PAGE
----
Ever since the photo of the mothers of the CMM taken in Railroad Park went viral, the response has been pleasant and not so pleasant, including so many racists comments that members of the group decided to no longer read blog comments.
An idea was sparked, and black mothers in Birmingham, Alabama quickly came together to showcase the power of black breastfeeding. For the past two years during the month of August and Black Breastfeeding Week, the members of Chocolate Milk Mommies proudly showcased their success with breastfeeding to dispel the myths that “breastfeeding is for white people”, “breasts are for sex”, “a baby his size should not be on the tittie”, “he needs to be on a bottle already” and a host of other statements they have heard that undermine their choice. Did you know the World Health Organization recommends breastfeeding a baby for at least two years of age? See, succeeding in breastfeeding for black women is not just about giving their baby food. It’s about soul nourishment, health, bonding, protection and being attentive to their baby’s needs. It is about the empowerment and strength of a community.
All too often in the black community babies are separated from mothers due to lack of maternity leave from work or school, illness in the mother during or after delivery, premature births, and other socioeconomic concerns. The Center for Disease Control (CDC) reports in 2016, the rate of preterm births among African-American women (14%) was about 50 percent higher than the rate of preterm births among white women (9%). Within pregnancy-related deaths, The CDC reported between the years of 2011-2013, there were 43.5 deaths per 100,000 live births for black women compared to 12.7 deaths for white women. Breastfeeding keeps moms and babies together, improves the immune system, reduces cancer risk in women and is the one lifeline black babies can get nowhere else.
Ever since the photo of the mothers of the CMM taken in Railroad Park went viral, the response has been pleasant and not so pleasant including so many racists comments that members of the group decided to no longer read blog comments. This makes the call for more public breastfeeding photo campaigns even more important to inform the ignorant that breastfeeding matters for families and is a normal expectation in a child’s life.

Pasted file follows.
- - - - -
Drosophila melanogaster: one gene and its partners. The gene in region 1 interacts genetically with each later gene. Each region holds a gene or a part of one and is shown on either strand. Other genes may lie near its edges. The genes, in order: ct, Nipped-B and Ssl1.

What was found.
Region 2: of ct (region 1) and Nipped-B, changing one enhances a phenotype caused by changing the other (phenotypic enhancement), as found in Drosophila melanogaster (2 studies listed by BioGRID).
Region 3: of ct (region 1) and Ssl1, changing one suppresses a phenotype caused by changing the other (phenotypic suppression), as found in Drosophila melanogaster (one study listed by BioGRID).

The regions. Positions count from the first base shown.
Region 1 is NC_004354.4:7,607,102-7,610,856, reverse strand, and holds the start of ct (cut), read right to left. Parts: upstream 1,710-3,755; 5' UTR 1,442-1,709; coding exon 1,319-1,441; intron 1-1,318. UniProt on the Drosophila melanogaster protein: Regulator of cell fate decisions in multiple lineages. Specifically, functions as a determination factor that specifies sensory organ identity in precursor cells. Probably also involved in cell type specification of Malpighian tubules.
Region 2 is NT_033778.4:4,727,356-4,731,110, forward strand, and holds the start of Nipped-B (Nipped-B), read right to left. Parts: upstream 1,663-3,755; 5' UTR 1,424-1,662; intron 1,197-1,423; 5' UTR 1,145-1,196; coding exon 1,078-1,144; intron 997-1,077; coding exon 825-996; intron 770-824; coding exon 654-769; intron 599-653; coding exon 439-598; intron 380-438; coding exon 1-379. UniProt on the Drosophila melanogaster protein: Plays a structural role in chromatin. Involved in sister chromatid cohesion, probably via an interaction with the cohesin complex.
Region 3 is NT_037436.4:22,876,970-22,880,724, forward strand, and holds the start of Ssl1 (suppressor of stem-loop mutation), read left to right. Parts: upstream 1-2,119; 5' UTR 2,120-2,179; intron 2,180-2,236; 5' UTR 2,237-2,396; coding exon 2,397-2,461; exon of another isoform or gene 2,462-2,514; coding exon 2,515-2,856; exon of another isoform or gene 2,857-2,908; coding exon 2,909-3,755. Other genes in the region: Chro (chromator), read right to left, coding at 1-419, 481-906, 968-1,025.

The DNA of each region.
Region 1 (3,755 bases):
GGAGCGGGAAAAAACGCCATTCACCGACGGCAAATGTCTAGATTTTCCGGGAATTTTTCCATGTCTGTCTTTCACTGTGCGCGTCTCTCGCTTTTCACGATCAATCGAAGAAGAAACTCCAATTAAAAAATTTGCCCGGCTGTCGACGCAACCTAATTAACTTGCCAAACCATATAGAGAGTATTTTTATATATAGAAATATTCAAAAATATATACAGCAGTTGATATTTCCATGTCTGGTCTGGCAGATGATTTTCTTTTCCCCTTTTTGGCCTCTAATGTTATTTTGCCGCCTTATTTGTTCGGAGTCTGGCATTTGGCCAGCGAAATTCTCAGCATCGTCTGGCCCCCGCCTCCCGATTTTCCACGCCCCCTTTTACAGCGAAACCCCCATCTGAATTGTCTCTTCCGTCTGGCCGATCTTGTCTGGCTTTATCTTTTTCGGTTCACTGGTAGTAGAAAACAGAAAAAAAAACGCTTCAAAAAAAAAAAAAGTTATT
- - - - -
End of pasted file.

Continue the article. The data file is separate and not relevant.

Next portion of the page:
I spoke to Rauslyn Adams, the co-founder of Chocolate Milk Mommies, and it was dope to hear the admiration the mothers not only have regarding their children but the power of their bodies.
TJH: What sparked the beginning of this organization?
RA: We simply wanted to bring the concept of “it takes a village to raise a child” to reality. We wanted to have our own support system that understood our neighborhoods, family dynamics, and to create a sisterhood.
TJH: What is the goal of Chocolate Milk Mommies?
RA: To dispel the myths of breastfeeding in the black communities and reject the sexualization of breasts. Social media has played a huge part in normalizing breastfeeding with images and support groups. I want women to know there are state and federal laws to protect their right to breastfeed and that there is no shame in breastfeeding or bottle feeding. We support both because we support families. CMM’s main goal is education. We plan to add more images to social media to show the beauty of breastfeeding and support families throughout pregnancy and parenting starting with our community baby shower in February.
TJH: What does the future look like for CMM?
RA: Our wish is to get enough funding to open a clinic for lactation, start birth doula trainings, have social work services, open a daycare and be able to continuously give back to the community. Since our image went viral, black-owned businesses have contacted us for support and to donate to our community baby shower which will include door prizes, car seats, strollers, gently used consignment type items, food for the event, clothing, and decorations. Right now, we are at the stage of figuring out what the community needs the most and will do our best to live up to their and our expectations.
To donate and give your support to Chocolate Milk Mommies
check out their Facebook page.